posted on December 21, 2011 11:19
The Internet continues to grow very fast causing network operators to complain that flat rate; all-you-can-eat charging models are no longer appropriate. Many commentators assume it is inevitable that volume of data will have to be used as a basis for charging consumers extra. The theory is that broadband is the same as other utilities. Just as utilities all base their charges on consumption of the units delivered (water, electricity and gas) then so should broadband.
But there is a big problem with this comparison.
Those other utilities have two costs. They have the cost of building out the distribution network that delivers the gas, water or electricity. In this regard they are like a network operator.
They also, however, have the cost of producing the water, gas or electricity – completely unlike a network operator. It’s not that there isn’t a cost of production of network bytes. It’s that the cost of the production of those bytes is borne by someone else – the content originator. Google, Microsoft, Yahoo, Netflix and everyone else that produces the content have massive server farms that “create” the bytes.
There is also a more direct correlation between the number of bytes consumed and the cost to the content originators. As more bytes need to be produced more servers need to be purchased. The servers take up more space and need more power to run.
So, traditional utilities bear both the fixed cost of delivery and the variable cost of production for the units that are delivered. A network operator and a content originator share those costs. The network operator bears the somewhat fixed cost of delivery. The content originator bears the more variable cost of production.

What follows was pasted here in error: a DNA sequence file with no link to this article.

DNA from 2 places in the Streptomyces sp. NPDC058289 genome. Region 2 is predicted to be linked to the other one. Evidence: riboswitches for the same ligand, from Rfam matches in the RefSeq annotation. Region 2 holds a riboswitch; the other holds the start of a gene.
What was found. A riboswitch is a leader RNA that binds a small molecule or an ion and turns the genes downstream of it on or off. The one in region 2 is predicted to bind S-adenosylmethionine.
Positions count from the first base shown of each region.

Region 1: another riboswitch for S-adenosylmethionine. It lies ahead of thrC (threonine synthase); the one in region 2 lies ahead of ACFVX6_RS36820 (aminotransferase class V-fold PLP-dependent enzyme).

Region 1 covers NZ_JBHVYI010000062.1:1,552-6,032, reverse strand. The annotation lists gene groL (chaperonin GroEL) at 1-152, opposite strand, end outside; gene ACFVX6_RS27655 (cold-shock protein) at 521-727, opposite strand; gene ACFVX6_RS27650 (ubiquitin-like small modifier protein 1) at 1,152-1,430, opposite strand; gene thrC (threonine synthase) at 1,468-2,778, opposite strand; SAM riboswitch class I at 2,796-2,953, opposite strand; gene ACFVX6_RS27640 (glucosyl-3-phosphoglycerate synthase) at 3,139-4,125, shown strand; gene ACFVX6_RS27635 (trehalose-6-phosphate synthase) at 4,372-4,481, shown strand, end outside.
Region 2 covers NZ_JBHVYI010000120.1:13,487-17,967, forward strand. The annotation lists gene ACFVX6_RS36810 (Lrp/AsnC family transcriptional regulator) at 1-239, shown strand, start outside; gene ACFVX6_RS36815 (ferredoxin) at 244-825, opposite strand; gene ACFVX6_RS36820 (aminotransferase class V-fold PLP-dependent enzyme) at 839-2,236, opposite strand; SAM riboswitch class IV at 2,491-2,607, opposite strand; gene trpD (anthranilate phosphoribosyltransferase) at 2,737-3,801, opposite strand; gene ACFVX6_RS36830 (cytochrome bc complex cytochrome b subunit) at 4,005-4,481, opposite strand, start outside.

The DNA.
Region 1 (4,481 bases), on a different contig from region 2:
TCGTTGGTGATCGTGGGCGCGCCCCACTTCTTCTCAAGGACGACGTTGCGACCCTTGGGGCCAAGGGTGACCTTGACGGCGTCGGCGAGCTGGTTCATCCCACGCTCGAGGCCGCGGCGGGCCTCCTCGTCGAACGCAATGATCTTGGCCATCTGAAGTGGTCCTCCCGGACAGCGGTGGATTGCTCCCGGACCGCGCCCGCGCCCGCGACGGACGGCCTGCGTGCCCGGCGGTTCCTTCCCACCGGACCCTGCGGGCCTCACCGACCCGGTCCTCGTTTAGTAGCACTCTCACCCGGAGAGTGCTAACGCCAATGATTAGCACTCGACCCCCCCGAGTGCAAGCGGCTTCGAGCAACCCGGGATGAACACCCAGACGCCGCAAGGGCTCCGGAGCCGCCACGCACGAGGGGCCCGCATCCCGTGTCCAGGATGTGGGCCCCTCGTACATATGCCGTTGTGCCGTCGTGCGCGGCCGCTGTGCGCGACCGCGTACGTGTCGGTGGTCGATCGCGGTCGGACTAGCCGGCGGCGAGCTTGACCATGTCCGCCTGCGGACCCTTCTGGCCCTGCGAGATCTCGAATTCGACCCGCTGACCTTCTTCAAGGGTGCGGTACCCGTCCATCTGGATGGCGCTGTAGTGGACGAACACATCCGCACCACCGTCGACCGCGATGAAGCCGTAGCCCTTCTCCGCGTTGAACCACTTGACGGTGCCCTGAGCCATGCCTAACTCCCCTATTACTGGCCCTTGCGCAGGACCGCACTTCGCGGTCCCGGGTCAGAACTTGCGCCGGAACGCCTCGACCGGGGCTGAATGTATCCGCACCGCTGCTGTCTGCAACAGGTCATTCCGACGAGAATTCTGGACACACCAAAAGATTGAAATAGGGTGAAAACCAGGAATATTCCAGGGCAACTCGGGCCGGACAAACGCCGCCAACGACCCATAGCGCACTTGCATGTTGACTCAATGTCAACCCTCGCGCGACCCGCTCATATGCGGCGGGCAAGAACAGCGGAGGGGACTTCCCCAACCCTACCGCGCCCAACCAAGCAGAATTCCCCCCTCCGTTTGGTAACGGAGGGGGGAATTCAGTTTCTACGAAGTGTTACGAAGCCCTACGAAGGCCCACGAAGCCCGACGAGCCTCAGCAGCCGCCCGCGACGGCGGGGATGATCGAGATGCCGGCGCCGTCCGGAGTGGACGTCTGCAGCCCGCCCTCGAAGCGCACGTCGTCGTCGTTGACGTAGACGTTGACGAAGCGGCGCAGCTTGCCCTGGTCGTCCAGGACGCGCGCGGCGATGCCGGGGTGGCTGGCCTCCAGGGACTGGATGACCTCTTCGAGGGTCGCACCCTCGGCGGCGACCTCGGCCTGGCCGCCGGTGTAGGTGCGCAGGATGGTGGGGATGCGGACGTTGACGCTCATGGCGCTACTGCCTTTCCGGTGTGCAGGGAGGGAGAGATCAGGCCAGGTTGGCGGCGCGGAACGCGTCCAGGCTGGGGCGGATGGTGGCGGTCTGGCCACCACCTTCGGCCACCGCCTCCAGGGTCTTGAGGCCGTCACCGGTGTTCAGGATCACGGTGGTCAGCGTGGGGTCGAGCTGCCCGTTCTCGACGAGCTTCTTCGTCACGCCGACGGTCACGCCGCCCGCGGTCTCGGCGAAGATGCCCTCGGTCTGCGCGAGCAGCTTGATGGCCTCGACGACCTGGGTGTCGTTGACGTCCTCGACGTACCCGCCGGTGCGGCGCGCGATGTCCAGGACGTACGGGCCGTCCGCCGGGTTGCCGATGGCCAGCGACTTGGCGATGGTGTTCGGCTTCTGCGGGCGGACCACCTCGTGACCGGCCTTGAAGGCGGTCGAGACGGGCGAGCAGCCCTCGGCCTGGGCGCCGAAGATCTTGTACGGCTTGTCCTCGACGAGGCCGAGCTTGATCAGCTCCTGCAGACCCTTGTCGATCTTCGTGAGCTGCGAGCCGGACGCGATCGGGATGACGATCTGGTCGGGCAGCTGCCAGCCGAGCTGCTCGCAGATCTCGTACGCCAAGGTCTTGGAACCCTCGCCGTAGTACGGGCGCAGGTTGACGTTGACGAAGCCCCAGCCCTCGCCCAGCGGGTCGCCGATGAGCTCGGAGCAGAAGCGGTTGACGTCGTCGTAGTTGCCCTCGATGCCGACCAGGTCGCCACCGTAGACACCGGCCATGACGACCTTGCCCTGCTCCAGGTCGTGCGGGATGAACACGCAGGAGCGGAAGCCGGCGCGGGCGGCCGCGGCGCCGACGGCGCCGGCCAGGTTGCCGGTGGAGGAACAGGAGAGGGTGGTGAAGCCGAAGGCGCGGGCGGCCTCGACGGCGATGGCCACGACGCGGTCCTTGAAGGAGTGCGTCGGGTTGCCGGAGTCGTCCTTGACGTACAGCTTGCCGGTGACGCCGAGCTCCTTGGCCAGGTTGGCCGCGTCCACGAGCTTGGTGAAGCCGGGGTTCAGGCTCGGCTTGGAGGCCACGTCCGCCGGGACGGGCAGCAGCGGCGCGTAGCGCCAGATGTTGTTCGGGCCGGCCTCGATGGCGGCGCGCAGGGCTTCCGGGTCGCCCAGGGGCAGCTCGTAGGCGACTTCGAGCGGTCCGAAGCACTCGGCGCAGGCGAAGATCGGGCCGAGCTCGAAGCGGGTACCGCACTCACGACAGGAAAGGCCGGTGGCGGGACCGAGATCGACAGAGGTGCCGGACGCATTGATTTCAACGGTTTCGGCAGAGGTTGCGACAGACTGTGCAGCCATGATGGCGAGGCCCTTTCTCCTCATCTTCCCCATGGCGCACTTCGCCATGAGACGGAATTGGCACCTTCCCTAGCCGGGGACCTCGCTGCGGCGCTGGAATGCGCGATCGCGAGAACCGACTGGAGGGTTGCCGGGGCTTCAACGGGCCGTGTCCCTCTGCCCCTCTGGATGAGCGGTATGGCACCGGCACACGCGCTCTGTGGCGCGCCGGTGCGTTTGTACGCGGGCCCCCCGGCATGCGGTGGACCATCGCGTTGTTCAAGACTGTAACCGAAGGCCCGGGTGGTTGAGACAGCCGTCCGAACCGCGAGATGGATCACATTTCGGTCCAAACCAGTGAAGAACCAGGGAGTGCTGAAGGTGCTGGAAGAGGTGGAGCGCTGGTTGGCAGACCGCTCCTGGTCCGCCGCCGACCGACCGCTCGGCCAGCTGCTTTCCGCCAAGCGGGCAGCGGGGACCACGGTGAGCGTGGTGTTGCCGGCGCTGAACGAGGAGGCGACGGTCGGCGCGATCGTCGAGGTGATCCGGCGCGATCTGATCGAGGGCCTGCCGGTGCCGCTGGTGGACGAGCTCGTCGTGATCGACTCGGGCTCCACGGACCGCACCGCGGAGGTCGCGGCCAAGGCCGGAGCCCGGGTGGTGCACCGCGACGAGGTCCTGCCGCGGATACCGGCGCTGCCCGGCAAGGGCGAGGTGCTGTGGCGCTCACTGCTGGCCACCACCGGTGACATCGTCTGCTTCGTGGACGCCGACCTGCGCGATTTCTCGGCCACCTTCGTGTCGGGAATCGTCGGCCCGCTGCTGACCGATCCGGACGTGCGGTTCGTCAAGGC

There is another big difference between a traditional utility and a network operator – the rate of change in their costs. The delivery portion of a traditional utility actually increases over time because the equipment (pipes, cables etc.) costs increase as raw materials get more expensive. Manpower costs associated with construction are also increasing. The same is true for the cost of producing the units. The long-term trend for production of gas, electricity and water (mostly driven by increasing environmental regulations) is increasing.
But for both the network operator and the content originator the costs are falling – and falling fast. Moore’s, Kryder’s and Butter’s laws apply to all of the equipment cost elements. They all show a massive and continuing unit cost improvement. While this is partially offset by the increasing unit cost of manpower the overall cost is still trending down.
So where does all this leave us?
In part 1 I suggested that network operator’s costs are not driven by data volume. The number of customers that are trying to use the service during the busy hour drives their costs.
In part 2 I have suggested that the total cost of delivering consumers the data they request is shared between the network operator and the content originator. And both the network operator’s and the content originator’s unit costs are falling very fast, and very predictably.
I believe that this sharing of cost is appropriate and should continue as both parties have revenue streams arising from what they do. It is also logical that content originators should have more of a unit based revenue stream (pay per view, per click, per ad). And that network operators should have more of a fixed fee per-consumer business model (pay per access pipe, differentiated by speed).
But, while the network use is growing extremely fast, as measured by bandwidth consumption during the busy hour(s), maybe the appropriate additional charge for a network operator to levy on its customer is use during the busy hour. If a higher percentage of their customer’s use occurs during the busy hour(s) then they should expect to pay more than people who only use the network when there is lots of unused bandwidth. Or if you want high speed during the busy hour(s) you pay a premium. If you don’t need high speed during the busy hour(s) you pay less.
 Note; I am only discussing the cost of delivering bytes here. I am not considering the cost of producing any content.